Goodbye little nonprofit office. Everything and nothing may happen for you in the coming days and weeks and moments while I’m losing track of measured time and instead judging my life by mood and distance, by sunset, sunrise, and the amount of home dehydrated food I have left. Hopefully you will flourish despite my absence, and I will return as a better organizer and woman than you have known before.
In addition to the siren call of the season, the time constraints of my upcoming bike tour has gently persuaded me to more thoroughly plan out my food preservation for the year. The result: nearly twenty jars of various produce, now fashioned into delectable pickles, sauces and jams.
The first canning session focused on early summer treats – bean and cucumber pickles and a spontaneous batch of raspberry rhubarb ginger jam.
Yesterday’s preservation was all about tomatoes. Around 25 lbs of in season, perfectly ripe ruby orbs to boil into submission as salsa and sauce.
First the blanching, to remove the skins and squeeze out the seeds.
Then blending, to hasten the sauce creation. My relief at having my housemate’s Ninja blender to aid this process was boundless.
Then, after additions of onions, garlic, jalepenos and basil for the salsa and Italian sauce respectively, the mixtures were jarred, preserved in a hot water bath, and finally set to cool and admire on the dining room table.
It may not feed a community house of six for a whole winter, but it will certainly feel like summer’s latent Christmas when we crack one of these jars on a dark and snowy January evening.
2013, I do believe, shall perhaps be written about and remembered as my most momentous year yet. In fact, it certainly will be, and not just because of circumstance, chance, and a failed marriage. I have taken it upon myself to make some amount of momentousness self-created, rather than imposed, and as such am taking on one of my Seven Wanders of My World: biking the Mississippi River Trail. Most importantly, I’m doing it solo.
It is my deepest intention to make this a whole person trip, to take note of my therapist’s suggested meditation and notice body, mind, emotion, and core self, without judgement. In preparation I am planning and packing, preserving food (for the trip and for the winter, for I will miss the peak canning season while I’m on the road this autumn), tying up loose ends at my blessedly flexible job, and trying to let go. Releasing expectation is both paramount and persistently difficult.
Despite the demands of a regiment of camping and 60 miles of bicycling a day, the body is easiest to care and prepare for. New lightweight long underwear. Camping cookware, including the indulgence of a solo french press coffee pot. Home dehydrated vegetables. Keens. There will be moments and hours and even days of exhaustion, strained muscles, a sore back. But also skin rich from Vitamin D. More strength and tenacity that I’ve known before. And daily morning yoga to keep me moving.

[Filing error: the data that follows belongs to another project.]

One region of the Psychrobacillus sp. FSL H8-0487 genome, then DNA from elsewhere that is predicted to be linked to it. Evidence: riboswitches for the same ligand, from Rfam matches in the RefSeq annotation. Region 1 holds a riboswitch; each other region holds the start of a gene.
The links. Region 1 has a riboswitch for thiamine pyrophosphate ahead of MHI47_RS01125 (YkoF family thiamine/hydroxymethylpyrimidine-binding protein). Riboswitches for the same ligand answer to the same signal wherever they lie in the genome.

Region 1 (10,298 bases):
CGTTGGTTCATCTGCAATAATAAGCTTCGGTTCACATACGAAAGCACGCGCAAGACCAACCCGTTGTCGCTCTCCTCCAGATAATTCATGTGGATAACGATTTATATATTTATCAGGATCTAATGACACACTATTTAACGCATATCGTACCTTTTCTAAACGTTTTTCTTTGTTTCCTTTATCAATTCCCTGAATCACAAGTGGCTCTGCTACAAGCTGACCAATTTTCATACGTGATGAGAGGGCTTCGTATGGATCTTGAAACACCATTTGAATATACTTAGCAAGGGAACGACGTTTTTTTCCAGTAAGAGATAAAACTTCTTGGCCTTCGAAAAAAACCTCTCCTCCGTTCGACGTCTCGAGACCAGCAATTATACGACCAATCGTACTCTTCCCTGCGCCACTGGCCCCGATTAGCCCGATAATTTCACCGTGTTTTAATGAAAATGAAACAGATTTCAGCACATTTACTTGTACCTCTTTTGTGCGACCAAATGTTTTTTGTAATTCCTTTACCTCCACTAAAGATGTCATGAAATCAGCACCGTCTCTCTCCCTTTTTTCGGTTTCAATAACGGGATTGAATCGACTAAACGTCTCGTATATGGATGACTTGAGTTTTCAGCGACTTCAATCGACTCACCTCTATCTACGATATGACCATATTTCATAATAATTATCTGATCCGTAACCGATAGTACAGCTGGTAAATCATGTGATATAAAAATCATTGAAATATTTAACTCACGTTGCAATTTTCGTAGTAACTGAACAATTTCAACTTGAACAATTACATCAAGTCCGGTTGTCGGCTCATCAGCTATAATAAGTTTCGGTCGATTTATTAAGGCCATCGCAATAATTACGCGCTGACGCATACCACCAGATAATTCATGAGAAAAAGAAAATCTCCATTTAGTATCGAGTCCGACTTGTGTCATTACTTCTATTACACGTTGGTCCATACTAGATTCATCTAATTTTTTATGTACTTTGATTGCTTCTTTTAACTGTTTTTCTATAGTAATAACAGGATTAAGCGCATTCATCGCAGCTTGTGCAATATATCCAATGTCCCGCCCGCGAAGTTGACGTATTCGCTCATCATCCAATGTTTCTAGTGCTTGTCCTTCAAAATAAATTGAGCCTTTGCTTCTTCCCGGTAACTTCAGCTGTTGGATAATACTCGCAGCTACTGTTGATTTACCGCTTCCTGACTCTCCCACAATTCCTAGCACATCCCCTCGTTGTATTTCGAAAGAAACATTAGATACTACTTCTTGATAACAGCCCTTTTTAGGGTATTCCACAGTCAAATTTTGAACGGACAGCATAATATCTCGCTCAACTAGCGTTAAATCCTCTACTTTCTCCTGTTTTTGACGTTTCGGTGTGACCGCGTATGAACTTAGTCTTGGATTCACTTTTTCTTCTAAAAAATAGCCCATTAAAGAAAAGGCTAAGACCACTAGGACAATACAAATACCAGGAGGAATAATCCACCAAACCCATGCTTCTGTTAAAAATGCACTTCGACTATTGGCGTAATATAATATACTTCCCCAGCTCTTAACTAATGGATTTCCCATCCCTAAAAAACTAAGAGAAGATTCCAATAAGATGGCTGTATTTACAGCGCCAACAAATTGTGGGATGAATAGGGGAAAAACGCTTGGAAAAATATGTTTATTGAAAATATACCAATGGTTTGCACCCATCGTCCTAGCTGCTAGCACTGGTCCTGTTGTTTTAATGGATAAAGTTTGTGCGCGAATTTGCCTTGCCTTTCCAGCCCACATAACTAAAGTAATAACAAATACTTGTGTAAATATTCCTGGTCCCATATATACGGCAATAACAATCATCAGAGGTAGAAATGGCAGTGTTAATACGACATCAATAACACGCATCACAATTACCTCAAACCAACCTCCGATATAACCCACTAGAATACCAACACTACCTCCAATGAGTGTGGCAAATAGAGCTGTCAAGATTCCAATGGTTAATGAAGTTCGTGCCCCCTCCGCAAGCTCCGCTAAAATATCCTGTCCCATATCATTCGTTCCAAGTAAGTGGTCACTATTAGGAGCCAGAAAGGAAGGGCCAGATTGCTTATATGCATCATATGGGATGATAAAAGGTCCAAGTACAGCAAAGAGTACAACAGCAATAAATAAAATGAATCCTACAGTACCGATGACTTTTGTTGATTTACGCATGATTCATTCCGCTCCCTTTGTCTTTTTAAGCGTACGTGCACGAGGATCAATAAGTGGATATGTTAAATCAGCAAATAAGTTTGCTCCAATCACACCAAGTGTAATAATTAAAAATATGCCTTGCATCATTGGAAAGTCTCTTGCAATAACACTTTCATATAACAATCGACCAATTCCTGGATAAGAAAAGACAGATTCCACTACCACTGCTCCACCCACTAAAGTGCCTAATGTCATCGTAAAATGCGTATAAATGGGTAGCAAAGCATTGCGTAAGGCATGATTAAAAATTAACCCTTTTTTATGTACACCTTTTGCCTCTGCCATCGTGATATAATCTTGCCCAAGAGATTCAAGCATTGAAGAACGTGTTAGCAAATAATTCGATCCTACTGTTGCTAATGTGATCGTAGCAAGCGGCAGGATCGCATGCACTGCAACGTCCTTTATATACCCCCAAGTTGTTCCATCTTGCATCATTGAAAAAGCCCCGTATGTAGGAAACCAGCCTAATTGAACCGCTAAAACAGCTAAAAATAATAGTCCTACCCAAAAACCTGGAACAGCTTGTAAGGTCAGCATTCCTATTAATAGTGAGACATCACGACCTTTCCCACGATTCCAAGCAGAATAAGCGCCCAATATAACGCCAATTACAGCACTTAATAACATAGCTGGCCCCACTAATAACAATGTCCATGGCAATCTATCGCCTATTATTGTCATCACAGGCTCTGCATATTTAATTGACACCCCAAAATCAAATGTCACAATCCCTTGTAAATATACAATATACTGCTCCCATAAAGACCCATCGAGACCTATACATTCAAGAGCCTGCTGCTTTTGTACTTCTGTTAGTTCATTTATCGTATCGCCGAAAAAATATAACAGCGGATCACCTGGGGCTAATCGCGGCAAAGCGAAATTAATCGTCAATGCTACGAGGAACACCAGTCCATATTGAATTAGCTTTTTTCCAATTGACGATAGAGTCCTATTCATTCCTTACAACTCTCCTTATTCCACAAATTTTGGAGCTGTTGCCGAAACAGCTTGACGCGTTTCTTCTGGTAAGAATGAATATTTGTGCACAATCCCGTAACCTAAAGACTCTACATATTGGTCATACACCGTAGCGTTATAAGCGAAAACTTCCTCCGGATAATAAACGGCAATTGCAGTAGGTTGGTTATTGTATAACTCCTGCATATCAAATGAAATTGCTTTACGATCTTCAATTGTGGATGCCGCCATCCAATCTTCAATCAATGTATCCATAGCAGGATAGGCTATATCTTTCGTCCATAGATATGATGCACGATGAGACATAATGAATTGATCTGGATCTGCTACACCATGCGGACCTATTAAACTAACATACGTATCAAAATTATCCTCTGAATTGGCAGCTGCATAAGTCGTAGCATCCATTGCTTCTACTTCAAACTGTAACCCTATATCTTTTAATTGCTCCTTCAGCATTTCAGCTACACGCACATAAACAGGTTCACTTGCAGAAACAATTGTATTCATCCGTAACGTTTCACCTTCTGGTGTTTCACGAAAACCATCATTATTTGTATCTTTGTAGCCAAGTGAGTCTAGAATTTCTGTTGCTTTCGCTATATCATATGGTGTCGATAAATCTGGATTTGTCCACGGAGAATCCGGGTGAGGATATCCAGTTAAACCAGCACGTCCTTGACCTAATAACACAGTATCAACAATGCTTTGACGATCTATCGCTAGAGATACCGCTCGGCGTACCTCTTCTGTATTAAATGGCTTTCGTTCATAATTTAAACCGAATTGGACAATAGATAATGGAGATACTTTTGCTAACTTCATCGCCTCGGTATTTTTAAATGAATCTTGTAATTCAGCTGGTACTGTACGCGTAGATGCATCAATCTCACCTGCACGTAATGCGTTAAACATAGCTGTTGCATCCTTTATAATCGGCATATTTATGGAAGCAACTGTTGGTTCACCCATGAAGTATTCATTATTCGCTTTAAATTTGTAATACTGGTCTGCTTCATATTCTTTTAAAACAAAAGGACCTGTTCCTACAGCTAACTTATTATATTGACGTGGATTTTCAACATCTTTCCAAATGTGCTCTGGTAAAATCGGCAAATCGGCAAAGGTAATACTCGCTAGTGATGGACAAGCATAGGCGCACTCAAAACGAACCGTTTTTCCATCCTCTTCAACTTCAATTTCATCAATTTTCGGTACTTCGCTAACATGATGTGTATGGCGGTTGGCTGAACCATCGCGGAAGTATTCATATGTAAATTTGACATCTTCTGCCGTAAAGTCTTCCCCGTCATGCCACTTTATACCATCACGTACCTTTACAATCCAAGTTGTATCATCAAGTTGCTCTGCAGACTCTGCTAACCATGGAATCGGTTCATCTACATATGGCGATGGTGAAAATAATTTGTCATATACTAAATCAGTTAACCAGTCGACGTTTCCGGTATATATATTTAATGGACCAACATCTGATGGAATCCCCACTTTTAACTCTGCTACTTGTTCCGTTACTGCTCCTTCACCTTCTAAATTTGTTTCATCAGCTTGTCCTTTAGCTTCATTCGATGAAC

The mind is trickier, as I have learned that my constant analysis of self and surroundings pervades my other spheres of being. Choosing books to accompany me is critical and impossible. Good Poems for Hard Times is a certainty. Novels and spiritual nonfiction are more difficult to choose from. Knowing I will have to leave finished books behind is tantamount to abandoning a pet, even if I have never read the book before. My tarot cards and book will join me as well, another indulgence of sorts, at least as far as weight is concerned, but what is the weight of a book to the body when its content can spark the mind to discovery?
Attending to emotion is more complex still. There is much excitement of course, but equally as much, if not more, worry. Not so much for myself, or even for the trip itself, because in spite of my mother’s rampant concerns for my safety, I believe that the universe provides, through my intuition and more compassionate strangers than potentially harmful ones. No, my worry is for what I am leaving behind. My still new relationship with Sarah, growing in depth and loveliness yet strained by my attempted internal re-alignment after the divorce. The chickens. The garden. My housemates. My family. In my current life I am so very external, leaving little room for self care, a pattern that I dearly hope this adventure will shake up and recreate. So with mint tea dried from the yard, my journal, a box of crayons, and plans for letters and collages and exchanges with friends found on the road, I make space for my emotional self to grow and expand while I explore the Mississippi.
The last, but of course most essential, layer that is my core self I do not yet know how to best attend to. She is there. She is being rediscovered, reshaped, unearthed as nutrients in tilled soil. But I cannot yet place her, in my being or in the world. In time. Beginning September 5th.
I’m still on the train, one way or another, but distraction comes easier than relaxation, it seems.
Yesterday’s self care involved a sojourn by Lake Nokomis, a place I visit not nearly as often as I might, considering its proximity. I biked there from an unexpectedly lonely brunch, and found a perfect spot – half sun, half shade, tree to lean against. Or so I thought. A body board yoga class began not too long after I settled in, and rather than finding a new space (and having to start my half hour over, so I told myself) I decided to try to relax through it, despite wanting to do the poses the instructor half shouted so as to reach her floating students. So I sat, and left for work half an hour later somewhat more relaxed, but not as much as I’d have liked.
Today I drew. As in, coloring without a coloring book.
It was the first time in weeks for sure, perhaps even months, that I brought out my sketchbook without trying to accomplish anything particular. More of this needs to happen, this non-guided, easy handed Crayola time, as self care and then some.